Butterfly Effect Triggered by Korean Couple in Berlin to Fight Against Racism | Be Korea-savvy

Butterfly Effect Triggered by Korean Couple in Berlin to Fight Against Racism

Lee Se-jin (R) and his wife Kim Hyun-eum (Yonhap)

Lee Se-jin (R) and his wife Kim Hyun-eum (Yonhap)

SEOUL, May 28 (Korea Bizwire)Last Friday, the front page of Süddeutsche Zeitung, Germany’s leading daily newspaper, covered the painful story of a Korean student couple.

The article shed light on the racist violence that the couple suffered on the subway in Berlin on April 27.

Lee Se-jin and his wife, Kim Hyun-eum, suffered racist verbal abuse regarding the outbreak of the novel coronavirus by a group of five people at the time.

The couple also suffered physical violence while bravely preventing the gang from running away until police arrived.

The police officers who were dispatched were reluctant to take serious action, but changed their attitude when the South Korean Embassy in Germany intervened and began an investigation.

The couple made a lengthy statement to the police on Thursday. It must have not been easy for the pair to reiterate and recall the memory of the attack.

Kim has been suffering from panic disorder since the incident.

Germany is one of the most developed countries in Europe with a sense of civil society. In particular, it is sensitive to the issue of discrimination against others to atone for its sins during the Holocaust.

Nevertheless, the shadow of racism remains. In particular, unlike German society’s strong awareness of Jewish discrimination, the issue of racism against Asians often goes unattended.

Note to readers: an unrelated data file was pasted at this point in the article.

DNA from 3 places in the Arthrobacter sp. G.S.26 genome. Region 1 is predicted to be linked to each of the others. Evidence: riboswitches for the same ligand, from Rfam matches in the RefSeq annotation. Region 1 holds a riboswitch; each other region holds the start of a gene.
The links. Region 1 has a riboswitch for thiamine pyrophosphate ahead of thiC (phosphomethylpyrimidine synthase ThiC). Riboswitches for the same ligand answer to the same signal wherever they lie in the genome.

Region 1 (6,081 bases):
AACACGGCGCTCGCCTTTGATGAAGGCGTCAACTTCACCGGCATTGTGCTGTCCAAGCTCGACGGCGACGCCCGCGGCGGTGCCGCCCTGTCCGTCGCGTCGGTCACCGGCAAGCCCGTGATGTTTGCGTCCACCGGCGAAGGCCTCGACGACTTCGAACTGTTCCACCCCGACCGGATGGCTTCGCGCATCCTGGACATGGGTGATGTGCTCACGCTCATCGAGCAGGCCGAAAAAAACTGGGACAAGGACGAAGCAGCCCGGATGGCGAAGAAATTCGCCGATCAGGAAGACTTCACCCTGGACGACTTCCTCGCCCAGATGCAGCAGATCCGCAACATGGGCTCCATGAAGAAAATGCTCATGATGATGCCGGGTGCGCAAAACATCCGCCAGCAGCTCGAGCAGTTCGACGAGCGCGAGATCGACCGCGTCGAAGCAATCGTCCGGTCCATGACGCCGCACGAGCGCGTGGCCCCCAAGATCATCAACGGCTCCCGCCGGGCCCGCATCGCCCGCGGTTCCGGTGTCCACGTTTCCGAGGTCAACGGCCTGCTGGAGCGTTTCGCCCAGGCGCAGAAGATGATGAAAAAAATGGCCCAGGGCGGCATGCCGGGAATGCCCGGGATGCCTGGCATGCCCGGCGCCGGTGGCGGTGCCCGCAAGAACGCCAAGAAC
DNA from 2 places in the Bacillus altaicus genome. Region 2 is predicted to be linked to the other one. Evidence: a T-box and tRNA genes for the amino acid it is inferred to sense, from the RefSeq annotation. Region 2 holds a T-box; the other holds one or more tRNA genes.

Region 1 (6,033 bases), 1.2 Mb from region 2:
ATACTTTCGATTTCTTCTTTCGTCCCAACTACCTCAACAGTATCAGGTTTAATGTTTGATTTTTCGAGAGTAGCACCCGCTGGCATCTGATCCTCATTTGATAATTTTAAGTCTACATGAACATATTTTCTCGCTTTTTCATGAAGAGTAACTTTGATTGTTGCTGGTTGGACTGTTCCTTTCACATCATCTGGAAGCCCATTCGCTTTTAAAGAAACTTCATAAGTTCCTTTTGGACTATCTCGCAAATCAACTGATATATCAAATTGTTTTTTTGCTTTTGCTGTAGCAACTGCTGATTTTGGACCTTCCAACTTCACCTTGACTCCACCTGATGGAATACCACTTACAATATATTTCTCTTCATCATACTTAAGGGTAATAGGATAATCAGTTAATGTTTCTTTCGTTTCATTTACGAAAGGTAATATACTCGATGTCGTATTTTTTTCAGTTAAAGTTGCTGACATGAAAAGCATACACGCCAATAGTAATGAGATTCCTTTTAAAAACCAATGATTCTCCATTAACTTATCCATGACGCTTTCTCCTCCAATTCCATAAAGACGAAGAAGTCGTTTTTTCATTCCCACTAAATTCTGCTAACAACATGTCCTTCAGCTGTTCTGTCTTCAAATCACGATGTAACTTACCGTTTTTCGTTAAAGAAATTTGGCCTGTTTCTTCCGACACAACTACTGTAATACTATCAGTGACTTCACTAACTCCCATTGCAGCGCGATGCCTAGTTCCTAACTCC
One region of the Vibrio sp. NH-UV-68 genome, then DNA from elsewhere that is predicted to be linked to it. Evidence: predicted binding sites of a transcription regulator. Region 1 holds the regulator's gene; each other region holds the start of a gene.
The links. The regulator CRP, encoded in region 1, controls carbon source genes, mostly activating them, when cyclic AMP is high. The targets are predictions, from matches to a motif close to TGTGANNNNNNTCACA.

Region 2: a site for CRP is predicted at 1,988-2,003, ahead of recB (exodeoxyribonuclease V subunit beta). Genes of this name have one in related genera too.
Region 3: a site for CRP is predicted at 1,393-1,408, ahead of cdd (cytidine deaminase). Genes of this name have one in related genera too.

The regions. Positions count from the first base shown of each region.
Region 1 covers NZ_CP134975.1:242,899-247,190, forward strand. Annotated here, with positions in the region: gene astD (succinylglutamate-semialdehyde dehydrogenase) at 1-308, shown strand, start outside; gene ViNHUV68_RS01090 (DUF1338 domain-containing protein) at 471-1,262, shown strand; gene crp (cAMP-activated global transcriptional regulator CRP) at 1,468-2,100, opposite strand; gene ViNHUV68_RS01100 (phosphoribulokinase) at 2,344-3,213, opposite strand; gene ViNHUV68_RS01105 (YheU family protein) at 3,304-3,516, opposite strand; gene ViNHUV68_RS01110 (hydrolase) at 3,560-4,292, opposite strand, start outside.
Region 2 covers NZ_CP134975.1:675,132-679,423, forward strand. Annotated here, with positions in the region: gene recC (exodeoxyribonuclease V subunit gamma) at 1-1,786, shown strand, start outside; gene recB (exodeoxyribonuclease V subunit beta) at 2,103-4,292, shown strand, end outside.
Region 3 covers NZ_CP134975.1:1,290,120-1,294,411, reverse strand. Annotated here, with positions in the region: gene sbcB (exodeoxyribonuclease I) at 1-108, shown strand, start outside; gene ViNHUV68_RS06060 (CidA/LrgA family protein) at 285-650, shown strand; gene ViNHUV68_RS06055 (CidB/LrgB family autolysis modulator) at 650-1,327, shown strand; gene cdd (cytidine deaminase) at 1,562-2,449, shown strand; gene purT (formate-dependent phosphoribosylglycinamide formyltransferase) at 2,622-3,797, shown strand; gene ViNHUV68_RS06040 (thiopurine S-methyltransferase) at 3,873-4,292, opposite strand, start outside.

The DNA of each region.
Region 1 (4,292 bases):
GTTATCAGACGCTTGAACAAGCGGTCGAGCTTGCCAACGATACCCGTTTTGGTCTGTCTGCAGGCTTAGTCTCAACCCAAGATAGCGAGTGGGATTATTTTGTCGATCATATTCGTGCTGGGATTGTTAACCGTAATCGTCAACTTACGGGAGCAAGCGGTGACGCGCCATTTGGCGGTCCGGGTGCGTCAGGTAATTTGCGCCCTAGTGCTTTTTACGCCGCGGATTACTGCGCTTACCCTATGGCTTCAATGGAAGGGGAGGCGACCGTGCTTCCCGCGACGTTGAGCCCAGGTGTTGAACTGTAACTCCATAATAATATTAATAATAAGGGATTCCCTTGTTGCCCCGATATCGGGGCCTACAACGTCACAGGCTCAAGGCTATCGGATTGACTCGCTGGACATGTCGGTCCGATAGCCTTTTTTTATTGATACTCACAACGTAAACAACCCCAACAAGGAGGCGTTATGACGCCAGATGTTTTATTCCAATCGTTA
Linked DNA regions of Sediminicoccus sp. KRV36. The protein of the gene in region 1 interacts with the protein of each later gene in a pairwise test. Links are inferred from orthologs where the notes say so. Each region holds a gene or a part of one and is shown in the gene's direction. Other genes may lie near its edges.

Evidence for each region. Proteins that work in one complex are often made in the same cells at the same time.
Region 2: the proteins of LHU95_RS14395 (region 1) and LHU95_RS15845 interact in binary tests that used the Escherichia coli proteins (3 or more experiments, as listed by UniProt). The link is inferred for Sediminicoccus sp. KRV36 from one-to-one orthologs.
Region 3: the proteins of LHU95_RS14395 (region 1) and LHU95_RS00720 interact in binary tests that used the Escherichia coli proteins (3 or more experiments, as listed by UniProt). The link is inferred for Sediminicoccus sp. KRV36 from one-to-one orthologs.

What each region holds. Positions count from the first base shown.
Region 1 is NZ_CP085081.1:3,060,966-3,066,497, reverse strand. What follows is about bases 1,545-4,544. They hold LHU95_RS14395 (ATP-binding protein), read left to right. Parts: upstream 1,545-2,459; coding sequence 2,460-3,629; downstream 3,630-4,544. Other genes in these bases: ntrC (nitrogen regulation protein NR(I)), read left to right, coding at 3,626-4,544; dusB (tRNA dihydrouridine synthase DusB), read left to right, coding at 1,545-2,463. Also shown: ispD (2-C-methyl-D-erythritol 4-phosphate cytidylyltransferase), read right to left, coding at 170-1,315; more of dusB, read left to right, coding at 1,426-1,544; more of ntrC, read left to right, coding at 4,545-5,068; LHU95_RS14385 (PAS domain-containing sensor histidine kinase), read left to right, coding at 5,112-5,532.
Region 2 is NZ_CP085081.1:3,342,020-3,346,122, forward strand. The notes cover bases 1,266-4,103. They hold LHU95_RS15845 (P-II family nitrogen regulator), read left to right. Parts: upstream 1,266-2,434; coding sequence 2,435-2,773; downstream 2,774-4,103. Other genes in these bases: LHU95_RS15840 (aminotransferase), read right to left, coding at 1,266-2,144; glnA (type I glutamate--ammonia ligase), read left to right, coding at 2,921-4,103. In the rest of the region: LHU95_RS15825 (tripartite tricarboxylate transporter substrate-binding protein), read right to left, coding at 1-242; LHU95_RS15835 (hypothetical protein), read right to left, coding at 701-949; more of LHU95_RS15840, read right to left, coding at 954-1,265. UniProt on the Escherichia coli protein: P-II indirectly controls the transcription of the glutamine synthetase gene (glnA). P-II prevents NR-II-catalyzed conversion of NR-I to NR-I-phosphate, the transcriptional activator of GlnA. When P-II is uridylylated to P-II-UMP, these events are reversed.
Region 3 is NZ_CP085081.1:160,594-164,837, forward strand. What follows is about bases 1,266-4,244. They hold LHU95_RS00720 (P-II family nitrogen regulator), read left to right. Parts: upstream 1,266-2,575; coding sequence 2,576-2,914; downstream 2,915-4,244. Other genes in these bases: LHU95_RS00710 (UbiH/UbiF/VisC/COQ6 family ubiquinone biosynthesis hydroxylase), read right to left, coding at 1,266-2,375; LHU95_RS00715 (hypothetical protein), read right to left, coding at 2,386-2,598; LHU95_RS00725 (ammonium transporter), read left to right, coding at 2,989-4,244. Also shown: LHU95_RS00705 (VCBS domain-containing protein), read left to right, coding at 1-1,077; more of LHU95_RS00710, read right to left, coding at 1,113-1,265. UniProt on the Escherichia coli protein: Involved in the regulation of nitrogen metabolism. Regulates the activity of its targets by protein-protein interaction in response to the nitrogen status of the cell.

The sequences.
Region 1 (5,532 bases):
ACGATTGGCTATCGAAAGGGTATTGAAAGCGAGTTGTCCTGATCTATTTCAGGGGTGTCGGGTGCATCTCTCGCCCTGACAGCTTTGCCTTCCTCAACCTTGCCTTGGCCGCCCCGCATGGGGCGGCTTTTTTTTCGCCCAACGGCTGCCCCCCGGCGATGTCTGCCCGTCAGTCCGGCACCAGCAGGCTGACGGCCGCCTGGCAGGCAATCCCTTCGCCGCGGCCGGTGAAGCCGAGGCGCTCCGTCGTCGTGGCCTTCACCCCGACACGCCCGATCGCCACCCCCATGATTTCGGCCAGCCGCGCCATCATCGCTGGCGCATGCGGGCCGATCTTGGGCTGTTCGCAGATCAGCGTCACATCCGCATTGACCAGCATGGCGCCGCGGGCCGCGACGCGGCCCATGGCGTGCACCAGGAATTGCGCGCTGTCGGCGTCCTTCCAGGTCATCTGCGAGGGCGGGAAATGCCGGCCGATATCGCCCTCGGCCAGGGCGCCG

Racism against Asians has become severe and is also being dealt with in the media amid the spread of COVID-19, but social attention is still not high enough.

The Brandenburg Gate in Berlin. (image: Pixabay)

The Brandenburg Gate in Berlin. (image: Pixabay)

Under these circumstances, the couple actively informed people of their experience immediately after the incident. The incident began to be known to the German media after it was published in South Korea.

The Berliner Morgenpost interviewed the couple and delivered a detailed overview of the incident.

Meanwhile, Die Zeit, a leading weekly magazine, said in an editorial last Monday that the couple had suffered a major incident of racism against Asians.

Some Koreans and locals have launched an online campaign called Rassismus ist ein Virus, which translates into “Racism is a Virus”.

As the issue of racism emerged at the height of COVID-19, German authorities began to move.

The Federal Office for the Integration of the Federal Government, which was created to fight racism and anti-Semitism, also warned of the recent phenomenon of racism targeting Asians.

In addition, Germany’s Federal Ministry of the Interior decided to come up with new measures to counter racism and right-wing extremism in October.

German leaders and the media have been raising warnings about hate and discrimination, stressing social solidarity to counter it.

However, no firm response has been made to raise awareness among German civil society over the issue of racial discrimination against Asians.

“There is a saying by the author Erich Kästner that in Berlin, no one asked for skin color, ID, bank account, or education” said Jong Bum-goo, South Korea’s ambassador to Germany, in an interview with the Berliner Morgen Post.

“But after witnessing hatred against Koreans, I wonder if Berlin, which is so tolerant and multicultural, still conforms to reality,” he added.

D. M. Park (dmpark@koreabizwire.com)

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